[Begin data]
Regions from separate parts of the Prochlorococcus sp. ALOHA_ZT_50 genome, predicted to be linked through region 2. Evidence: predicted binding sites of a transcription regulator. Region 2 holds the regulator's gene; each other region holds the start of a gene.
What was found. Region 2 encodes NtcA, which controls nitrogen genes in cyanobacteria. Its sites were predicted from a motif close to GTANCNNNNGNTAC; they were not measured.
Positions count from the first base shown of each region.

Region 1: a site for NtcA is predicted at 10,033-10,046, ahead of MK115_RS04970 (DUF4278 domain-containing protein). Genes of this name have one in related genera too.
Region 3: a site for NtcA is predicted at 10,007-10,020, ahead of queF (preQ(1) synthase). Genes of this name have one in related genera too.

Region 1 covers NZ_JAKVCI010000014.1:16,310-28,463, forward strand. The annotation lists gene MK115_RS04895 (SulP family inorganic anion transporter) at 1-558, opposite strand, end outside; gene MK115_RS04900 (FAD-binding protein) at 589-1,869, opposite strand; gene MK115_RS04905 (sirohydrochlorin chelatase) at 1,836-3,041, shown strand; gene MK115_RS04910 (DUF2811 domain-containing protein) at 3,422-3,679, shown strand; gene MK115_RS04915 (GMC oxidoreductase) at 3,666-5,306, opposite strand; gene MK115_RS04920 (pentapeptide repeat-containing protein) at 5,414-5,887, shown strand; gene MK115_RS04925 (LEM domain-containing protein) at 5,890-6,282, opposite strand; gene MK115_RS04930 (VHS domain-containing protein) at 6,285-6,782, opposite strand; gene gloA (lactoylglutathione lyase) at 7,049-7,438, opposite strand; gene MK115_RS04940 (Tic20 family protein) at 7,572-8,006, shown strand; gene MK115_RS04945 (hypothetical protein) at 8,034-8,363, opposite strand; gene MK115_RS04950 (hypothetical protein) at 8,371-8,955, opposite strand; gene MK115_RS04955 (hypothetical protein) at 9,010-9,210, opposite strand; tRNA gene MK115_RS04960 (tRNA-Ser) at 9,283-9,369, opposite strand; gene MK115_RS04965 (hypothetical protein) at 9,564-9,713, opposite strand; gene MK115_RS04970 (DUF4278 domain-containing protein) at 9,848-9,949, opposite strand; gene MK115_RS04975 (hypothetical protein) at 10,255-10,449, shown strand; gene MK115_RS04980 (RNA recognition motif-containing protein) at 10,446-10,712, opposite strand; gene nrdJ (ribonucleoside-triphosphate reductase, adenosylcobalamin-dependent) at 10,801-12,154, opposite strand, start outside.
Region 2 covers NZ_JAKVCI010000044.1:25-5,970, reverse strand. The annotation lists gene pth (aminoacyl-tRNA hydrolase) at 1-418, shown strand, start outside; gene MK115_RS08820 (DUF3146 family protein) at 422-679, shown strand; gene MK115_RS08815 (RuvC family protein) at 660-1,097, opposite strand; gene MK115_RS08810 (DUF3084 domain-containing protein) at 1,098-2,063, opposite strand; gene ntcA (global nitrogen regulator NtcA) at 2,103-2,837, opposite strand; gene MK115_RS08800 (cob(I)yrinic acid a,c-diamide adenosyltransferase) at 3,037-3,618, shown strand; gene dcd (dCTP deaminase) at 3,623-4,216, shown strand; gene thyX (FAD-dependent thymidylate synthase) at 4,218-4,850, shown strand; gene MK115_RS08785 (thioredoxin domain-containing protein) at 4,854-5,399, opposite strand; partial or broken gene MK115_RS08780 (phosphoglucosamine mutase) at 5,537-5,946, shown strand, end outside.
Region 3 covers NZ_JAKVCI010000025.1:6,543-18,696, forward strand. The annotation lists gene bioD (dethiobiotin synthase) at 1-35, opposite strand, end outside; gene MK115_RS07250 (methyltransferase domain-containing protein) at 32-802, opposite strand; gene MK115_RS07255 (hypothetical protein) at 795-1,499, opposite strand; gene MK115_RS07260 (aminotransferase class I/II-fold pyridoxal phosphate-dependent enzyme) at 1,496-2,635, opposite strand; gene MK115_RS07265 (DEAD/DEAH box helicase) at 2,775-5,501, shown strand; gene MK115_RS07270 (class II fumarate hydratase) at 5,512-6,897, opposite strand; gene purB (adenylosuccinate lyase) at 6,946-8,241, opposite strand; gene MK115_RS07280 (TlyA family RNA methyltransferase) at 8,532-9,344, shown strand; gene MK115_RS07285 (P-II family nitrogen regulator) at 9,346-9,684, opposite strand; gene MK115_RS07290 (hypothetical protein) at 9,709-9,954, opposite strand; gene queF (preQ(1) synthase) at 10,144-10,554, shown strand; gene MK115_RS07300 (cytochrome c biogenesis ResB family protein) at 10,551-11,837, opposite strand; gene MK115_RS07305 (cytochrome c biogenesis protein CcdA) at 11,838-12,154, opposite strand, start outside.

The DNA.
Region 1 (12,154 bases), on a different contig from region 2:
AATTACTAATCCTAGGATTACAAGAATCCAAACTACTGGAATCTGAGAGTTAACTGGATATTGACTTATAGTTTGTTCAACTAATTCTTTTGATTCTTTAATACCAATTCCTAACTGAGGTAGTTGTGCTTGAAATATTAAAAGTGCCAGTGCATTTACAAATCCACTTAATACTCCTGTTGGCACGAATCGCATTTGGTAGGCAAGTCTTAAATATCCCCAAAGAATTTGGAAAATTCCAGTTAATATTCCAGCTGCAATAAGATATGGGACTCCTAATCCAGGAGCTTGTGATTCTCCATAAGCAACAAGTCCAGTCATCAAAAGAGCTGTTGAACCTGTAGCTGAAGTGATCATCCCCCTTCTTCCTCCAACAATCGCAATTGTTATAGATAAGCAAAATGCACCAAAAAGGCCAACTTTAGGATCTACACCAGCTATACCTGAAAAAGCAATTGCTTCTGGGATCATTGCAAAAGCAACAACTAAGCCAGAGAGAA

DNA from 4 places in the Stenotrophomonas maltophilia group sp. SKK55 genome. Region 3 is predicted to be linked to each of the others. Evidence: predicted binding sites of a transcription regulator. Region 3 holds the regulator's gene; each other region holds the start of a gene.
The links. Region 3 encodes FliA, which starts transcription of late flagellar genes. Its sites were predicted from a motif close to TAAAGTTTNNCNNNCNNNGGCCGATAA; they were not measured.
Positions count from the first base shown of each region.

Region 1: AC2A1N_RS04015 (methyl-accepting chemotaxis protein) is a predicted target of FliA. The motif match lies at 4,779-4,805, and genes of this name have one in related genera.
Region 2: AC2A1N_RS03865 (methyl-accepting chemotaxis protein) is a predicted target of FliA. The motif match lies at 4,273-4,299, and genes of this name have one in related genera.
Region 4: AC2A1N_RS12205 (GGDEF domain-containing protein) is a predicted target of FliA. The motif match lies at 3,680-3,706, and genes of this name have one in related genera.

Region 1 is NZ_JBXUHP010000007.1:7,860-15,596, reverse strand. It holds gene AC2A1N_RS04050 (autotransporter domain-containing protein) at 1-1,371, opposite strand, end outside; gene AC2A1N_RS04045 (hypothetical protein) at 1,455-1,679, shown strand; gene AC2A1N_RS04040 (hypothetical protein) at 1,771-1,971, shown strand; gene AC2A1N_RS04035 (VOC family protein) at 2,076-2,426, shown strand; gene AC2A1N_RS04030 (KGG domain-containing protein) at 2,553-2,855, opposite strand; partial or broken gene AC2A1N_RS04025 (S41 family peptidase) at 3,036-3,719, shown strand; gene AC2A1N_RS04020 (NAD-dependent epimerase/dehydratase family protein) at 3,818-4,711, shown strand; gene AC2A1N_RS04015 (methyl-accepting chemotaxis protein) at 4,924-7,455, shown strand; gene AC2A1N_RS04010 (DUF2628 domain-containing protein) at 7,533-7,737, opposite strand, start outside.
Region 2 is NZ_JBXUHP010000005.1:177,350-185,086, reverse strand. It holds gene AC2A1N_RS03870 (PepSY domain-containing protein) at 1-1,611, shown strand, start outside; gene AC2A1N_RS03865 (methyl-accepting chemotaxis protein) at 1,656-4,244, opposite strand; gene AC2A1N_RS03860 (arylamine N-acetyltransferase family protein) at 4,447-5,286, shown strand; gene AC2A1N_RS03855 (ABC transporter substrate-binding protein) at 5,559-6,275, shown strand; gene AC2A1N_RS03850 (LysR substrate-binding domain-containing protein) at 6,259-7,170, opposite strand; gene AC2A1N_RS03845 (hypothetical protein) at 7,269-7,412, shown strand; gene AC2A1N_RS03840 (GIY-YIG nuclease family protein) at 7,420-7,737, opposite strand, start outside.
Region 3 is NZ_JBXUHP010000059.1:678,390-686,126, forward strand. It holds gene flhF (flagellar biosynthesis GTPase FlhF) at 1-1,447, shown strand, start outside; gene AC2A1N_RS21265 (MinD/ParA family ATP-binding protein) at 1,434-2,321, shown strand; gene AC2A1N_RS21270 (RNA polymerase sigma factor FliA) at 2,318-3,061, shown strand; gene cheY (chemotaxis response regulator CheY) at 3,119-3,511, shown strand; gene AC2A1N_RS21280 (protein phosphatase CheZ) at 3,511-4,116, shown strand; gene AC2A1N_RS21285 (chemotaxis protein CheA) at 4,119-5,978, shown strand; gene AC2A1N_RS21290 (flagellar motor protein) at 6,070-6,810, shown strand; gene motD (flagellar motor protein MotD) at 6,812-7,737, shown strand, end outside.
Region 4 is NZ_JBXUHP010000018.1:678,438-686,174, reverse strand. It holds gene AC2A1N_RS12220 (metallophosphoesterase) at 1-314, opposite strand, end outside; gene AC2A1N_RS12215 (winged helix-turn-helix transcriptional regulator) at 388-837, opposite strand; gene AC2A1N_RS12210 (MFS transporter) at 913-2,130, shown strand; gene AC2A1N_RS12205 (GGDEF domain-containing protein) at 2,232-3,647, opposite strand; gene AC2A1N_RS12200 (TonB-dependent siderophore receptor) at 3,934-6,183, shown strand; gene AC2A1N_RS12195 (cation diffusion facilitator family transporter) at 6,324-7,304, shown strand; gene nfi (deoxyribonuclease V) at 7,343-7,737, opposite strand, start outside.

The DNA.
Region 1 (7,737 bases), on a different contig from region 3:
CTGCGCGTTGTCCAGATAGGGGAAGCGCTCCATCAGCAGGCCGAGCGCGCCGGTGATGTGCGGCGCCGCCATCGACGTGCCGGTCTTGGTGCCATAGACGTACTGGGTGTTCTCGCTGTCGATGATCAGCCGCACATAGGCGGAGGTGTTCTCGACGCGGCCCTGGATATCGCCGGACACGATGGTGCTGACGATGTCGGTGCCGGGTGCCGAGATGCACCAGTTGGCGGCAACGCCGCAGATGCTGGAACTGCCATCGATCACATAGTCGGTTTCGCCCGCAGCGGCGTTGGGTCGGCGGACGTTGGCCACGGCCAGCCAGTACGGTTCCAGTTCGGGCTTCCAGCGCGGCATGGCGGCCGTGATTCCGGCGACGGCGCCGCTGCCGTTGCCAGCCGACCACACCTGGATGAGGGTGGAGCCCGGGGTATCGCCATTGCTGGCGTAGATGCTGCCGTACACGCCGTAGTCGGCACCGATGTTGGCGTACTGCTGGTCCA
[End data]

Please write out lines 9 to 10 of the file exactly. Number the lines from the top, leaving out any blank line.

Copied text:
The DNA.
Region 1 (12,154 bases), on a different contig from region 2: